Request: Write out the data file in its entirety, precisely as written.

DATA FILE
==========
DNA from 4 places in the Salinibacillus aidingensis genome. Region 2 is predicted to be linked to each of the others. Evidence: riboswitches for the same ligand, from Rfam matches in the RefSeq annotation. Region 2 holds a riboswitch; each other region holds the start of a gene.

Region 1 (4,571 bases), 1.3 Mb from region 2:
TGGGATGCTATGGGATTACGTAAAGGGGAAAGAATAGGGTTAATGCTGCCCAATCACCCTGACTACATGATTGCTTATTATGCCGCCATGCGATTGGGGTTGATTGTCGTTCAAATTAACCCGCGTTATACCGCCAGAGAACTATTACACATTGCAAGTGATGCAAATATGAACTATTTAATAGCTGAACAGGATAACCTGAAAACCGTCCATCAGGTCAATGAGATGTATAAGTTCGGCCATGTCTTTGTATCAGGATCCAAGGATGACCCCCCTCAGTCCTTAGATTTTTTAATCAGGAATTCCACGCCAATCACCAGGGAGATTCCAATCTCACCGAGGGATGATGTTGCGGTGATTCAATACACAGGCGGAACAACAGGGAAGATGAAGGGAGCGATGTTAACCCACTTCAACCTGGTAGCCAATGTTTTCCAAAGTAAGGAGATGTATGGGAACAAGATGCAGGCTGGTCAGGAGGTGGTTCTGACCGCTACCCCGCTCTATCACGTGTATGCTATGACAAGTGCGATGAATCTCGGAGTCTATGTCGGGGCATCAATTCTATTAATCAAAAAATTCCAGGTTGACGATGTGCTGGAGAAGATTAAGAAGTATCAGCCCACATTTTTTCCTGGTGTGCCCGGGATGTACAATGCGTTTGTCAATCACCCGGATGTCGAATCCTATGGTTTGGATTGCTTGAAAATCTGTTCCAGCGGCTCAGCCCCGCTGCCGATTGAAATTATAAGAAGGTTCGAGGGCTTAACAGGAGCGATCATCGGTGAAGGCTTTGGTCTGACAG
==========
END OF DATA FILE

DNA from 4 places in the Salinibacillus aidingensis genome. Region 2 is predicted to be linked to each of the others. Evidence: riboswitches for the same ligand, from Rfam matches in the RefSeq annotation. Region 2 holds a riboswitch; each other region holds the start of a gene.

Region 1 (4,571 bases), 1.3 Mb from region 2:
TGGGATGCTATGGGATTACGTAAAGGGGAAAGAATAGGGTTAATGCTGCCCAATCACCCTGACTACATGATTGCTTATTATGCCGCCATGCGATTGGGGTTGATTGTCGTTCAAATTAACCCGCGTTATACCGCCAGAGAACTATTACACATTGCAAGTGATGCAAATATGAACTATTTAATAGCTGAACAGGATAACCTGAAAACCGTCCATCAGGTCAATGAGATGTATAAGTTCGGCCATGTCTTTGTATCAGGATCCAAGGATGACCCCCCTCAGTCCTTAGATTTTTTAATCAGGAATTCCACGCCAATCACCAGGGAGATTCCAATCTCACCGAGGGATGATGTTGCGGTGATTCAATACACAGGCGGAACAACAGGGAAGATGAAGGGAGCGATGTTAACCCACTTCAACCTGGTAGCCAATGTTTTCCAAAGTAAGGAGATGTATGGGAACAAGATGCAGGCTGGTCAGGAGGTGGTTCTGACCGCTACCCCGCTCTATCACGTGTATGCTATGACAAGTGCGATGAATCTCGGAGTCTATGTCGGGGCATCAATTCTATTAATCAAAAAATTCCAGGTTGACGATGTGCTGGAGAAGATTAAGAAGTATCAGCCCACATTTTTTCCTGGTGTGCCCGGGATGTACAATGCGTTTGTCAATCACCCGGATGTCGAATCCTATGGTTTGGATTGCTTGAAAATCTGTTCCAGCGGCTCAGCCCCGCTGCCGATTGAAATTATAAGAAGGTTCGAGGGCTTAACAGGAGCGATCATCGGTGAAGGCTTTGGTCTGACAG